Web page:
There seems to be a tendency, particularly in studies of platforms that use the framework of surveillance capital (Zuboff, 2015, 2019), to point toward innovative kinds of research designs and artistic practices that subvert platforms’ data collection processes (Birchall, 2014; Howe & Nissenbaum, 2009). This kind of work is really important alongside a classic critical political economy approach that uncovers the deep links between the tech industry and governments. For example, Pawel Popiel (2018) has traced the way that tech industry lobbyists have pressured the U.S. government on legislation pertaining to privacy and copyright. He also points out the “revolving door” (Popiel, 2020, p. 568) nature of corporate lobbying where, in tech as in other industries, the same people move between governmental and lobbyist roles. These sorts of structural problems are endemic to the way capitalism functions in contemporary social democracies, and it has resulted in a particularly lax regulatory environment when it comes to Big Tech. What critical political economy suggests as a research method is to learn about the kinds of corruption at play and then challenge them through democratic channels.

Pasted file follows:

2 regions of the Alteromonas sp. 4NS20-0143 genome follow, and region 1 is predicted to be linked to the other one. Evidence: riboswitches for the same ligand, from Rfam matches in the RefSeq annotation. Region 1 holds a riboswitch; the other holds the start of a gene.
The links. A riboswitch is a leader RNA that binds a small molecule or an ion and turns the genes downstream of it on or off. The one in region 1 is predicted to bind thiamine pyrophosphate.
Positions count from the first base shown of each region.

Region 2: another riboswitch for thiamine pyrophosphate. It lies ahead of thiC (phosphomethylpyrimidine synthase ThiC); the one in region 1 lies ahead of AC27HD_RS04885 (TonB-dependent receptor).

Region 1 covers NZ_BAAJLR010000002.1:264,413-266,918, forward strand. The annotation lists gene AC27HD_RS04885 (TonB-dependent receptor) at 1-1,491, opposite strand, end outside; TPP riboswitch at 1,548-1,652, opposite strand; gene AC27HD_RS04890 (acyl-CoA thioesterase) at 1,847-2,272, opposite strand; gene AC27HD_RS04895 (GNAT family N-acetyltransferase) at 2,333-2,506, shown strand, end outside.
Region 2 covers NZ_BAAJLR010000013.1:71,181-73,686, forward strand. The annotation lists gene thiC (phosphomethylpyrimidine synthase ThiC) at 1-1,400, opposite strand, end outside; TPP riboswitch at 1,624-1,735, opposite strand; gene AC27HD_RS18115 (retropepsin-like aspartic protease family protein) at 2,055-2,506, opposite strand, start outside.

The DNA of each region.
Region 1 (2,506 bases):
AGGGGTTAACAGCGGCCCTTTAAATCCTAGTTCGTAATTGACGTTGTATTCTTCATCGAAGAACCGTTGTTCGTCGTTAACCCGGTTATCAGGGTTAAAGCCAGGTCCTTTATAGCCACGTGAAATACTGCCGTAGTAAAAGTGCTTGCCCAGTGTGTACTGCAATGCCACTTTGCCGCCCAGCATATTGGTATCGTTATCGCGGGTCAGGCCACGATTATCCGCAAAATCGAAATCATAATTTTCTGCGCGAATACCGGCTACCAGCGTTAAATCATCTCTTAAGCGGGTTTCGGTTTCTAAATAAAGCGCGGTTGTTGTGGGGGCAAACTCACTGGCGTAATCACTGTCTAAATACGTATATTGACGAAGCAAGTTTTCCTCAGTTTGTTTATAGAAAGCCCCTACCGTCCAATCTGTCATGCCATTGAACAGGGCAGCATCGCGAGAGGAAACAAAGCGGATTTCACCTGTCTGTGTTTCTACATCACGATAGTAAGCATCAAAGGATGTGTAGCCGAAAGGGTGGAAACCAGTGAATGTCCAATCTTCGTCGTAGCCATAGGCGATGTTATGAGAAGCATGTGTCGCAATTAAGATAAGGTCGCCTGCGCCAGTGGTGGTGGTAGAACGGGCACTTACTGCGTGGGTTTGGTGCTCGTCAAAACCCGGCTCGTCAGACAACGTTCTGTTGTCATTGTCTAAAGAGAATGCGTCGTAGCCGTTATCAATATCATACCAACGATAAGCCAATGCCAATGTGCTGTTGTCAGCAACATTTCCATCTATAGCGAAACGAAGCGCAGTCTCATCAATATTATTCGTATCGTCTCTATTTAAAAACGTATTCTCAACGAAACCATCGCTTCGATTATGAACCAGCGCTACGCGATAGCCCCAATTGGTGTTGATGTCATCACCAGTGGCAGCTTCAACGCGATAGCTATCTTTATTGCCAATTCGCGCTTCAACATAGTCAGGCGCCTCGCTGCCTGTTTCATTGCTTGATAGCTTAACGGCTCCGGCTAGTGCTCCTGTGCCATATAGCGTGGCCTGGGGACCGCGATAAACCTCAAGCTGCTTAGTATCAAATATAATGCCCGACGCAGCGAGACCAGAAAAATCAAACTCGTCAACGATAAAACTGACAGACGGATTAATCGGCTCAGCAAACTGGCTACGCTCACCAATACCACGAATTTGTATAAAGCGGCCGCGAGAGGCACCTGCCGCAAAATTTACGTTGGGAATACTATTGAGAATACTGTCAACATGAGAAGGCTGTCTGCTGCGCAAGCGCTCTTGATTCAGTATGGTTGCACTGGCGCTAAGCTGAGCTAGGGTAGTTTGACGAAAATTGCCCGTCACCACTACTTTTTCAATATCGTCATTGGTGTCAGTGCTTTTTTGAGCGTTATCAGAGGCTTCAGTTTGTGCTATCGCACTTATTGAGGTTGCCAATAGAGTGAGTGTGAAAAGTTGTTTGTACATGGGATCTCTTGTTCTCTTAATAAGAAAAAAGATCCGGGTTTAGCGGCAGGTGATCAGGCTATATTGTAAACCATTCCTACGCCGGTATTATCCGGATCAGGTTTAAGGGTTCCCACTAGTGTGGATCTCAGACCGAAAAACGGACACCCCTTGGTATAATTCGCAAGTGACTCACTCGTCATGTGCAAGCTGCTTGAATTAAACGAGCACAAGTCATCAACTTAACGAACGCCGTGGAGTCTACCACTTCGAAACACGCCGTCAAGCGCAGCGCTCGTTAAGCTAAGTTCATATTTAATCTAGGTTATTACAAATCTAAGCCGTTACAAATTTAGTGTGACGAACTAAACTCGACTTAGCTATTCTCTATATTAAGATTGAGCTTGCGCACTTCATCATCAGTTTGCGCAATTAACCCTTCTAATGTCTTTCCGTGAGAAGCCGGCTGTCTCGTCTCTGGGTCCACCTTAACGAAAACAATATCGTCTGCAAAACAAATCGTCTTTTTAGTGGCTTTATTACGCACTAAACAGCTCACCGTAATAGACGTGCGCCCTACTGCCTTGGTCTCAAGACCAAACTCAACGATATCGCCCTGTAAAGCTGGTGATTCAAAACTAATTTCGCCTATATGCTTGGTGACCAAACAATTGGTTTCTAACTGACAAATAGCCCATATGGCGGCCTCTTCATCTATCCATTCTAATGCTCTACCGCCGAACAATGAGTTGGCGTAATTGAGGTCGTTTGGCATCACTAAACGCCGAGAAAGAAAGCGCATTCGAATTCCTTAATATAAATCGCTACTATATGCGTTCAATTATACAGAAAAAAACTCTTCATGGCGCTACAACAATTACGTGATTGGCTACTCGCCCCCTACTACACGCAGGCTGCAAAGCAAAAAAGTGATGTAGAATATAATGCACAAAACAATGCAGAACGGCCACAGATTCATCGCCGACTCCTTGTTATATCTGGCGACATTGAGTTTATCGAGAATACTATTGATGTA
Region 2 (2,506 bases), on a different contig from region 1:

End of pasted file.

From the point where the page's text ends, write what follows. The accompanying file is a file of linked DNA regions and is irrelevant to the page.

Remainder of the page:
It is important to think about historical infrastructures and policy histories. An exciting project I am engaged in looks at previous policy discourses of informational privacy. For instance, I am thinking about the 1970 Department of Communication Telecommission report, Instant World, that talked about a right to communicate, a right to privacy, and described “wired cities,” essentially the precursor to early internet communities, such as the community nets that were popular in the mid-1990s (Government of Canada Telecommission, 1971). By looking at Globe and Mail coverage from the 1970s, we can see how eloquently these policy initiatives were addressed. We can also look back to the mid-1990s and the information highway policy initiatives. We were also talking back then about a right to communicate and a right to privacy. What happened? Neoliberalism exploded. Currently, we are having similar conversations that were had in the 1970s—and the 1990s. Looking back to earlier policy conversations is super important, because we can not only learn a lot about how we articulated the nexus of communication technologies and socio-economic possibilities, but we can also look at lost opportunities to value and promote the public interest through robust and actionable policy.